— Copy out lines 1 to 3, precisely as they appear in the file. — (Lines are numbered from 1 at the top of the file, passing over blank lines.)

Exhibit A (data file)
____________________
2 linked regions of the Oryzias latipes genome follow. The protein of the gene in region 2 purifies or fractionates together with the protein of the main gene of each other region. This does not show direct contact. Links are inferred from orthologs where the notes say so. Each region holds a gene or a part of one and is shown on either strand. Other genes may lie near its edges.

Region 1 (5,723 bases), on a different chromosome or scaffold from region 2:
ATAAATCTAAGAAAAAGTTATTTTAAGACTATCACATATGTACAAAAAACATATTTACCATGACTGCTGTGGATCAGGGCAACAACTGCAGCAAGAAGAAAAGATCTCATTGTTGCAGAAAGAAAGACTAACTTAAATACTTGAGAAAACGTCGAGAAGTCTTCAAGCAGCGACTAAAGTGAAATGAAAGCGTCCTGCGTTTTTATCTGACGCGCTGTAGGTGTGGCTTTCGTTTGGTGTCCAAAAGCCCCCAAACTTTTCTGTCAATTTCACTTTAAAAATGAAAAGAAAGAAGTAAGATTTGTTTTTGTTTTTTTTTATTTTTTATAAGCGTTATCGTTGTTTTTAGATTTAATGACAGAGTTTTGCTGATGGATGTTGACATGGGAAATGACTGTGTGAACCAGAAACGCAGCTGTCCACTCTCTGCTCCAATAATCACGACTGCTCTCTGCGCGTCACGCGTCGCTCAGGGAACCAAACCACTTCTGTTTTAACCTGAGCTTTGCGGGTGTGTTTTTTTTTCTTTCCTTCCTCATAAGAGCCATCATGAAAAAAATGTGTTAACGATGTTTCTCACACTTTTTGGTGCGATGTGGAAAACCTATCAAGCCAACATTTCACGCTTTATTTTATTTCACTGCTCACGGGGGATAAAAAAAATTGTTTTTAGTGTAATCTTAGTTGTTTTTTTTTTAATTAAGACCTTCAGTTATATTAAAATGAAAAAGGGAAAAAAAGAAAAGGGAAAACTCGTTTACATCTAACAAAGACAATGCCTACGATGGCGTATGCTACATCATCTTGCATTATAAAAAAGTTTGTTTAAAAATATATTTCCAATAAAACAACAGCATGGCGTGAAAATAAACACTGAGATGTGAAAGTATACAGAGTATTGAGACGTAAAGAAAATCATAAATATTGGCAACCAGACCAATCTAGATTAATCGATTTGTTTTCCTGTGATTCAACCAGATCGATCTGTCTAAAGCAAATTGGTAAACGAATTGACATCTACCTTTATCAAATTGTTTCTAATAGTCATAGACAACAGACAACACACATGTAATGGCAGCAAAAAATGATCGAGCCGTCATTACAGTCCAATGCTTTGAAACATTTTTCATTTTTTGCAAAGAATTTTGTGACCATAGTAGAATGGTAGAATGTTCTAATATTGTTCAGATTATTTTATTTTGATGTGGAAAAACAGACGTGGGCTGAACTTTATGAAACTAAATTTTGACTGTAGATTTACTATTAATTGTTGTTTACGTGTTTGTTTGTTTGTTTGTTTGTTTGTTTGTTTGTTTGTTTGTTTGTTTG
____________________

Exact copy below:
2 linked regions of the Oryzias latipes genome follow. The protein of the gene in region 2 purifies or fractionates together with the protein of the main gene of each other region. This does not show direct contact. Links are inferred from orthologs where the notes say so. Each region holds a gene or a part of one and is shown on either strand. Other genes may lie near its edges.

Region 1 (5,723 bases), on a different chromosome or scaffold from region 2:
ATAAATCTAAGAAAAAGTTATTTTAAGACTATCACATATGTACAAAAAACATATTTACCATGACTGCTGTGGATCAGGGCAACAACTGCAGCAAGAAGAAAAGATCTCATTGTTGCAGAAAGAAAGACTAACTTAAATACTTGAGAAAACGTCGAGAAGTCTTCAAGCAGCGACTAAAGTGAAATGAAAGCGTCCTGCGTTTTTATCTGACGCGCTGTAGGTGTGGCTTTCGTTTGGTGTCCAAAAGCCCCCAAACTTTTCTGTCAATTTCACTTTAAAAATGAAAAGAAAGAAGTAAGATTTGTTTTTGTTTTTTTTTATTTTTTATAAGCGTTATCGTTGTTTTTAGATTTAATGACAGAGTTTTGCTGATGGATGTTGACATGGGAAATGACTGTGTGAACCAGAAACGCAGCTGTCCACTCTCTGCTCCAATAATCACGACTGCTCTCTGCGCGTCACGCGTCGCTCAGGGAACCAAACCACTTCTGTTTTAACCTGAGCTTTGCGGGTGTGTTTTTTTTTCTTTCCTTCCTCATAAGAGCCATCATGAAAAAAATGTGTTAACGATGTTTCTCACACTTTTTGGTGCGATGTGGAAAACCTATCAAGCCAACATTTCACGCTTTATTTTATTTCACTGCTCACGGGGGATAAAAAAAATTGTTTTTAGTGTAATCTTAGTTGTTTTTTTTTTAATTAAGACCTTCAGTTATATTAAAATGAAAAAGGGAAAAAAAGAAAAGGGAAAACTCGTTTACATCTAACAAAGACAATGCCTACGATGGCGTATGCTACATCATCTTGCATTATAAAAAAGTTTGTTTAAAAATATATTTCCAATAAAACAACAGCATGGCGTGAAAATAAACACTGAGATGTGAAAGTATACAGAGTATTGAGACGTAAAGAAAATCATAAATATTGGCAACCAGACCAATCTAGATTAATCGATTTGTTTTCCTGTGATTCAACCAGATCGATCTGTCTAAAGCAAATTGGTAAACGAATTGACATCTACCTTTATCAAATTGTTTCTAATAGTCATAGACAACAGACAACACACATGTAATGGCAGCAAAAAATGATCGAGCCGTCATTACAGTCCAATGCTTTGAAACATTTTTCATTTTTTGCAAAGAATTTTGTGACCATAGTAGAATGGTAGAATGTTCTAATATTGTTCAGATTATTTTATTTTGATGTGGAAAAACAGACGTGGGCTGAACTTTATGAAACTAAATTTTGACTGTAGATTTACTATTAATTGTTGTTTACGTGTTTGTTTGTTTGTTTGTTTGTTTGTTTGTTTGTTTGTTTGTTTGTTTG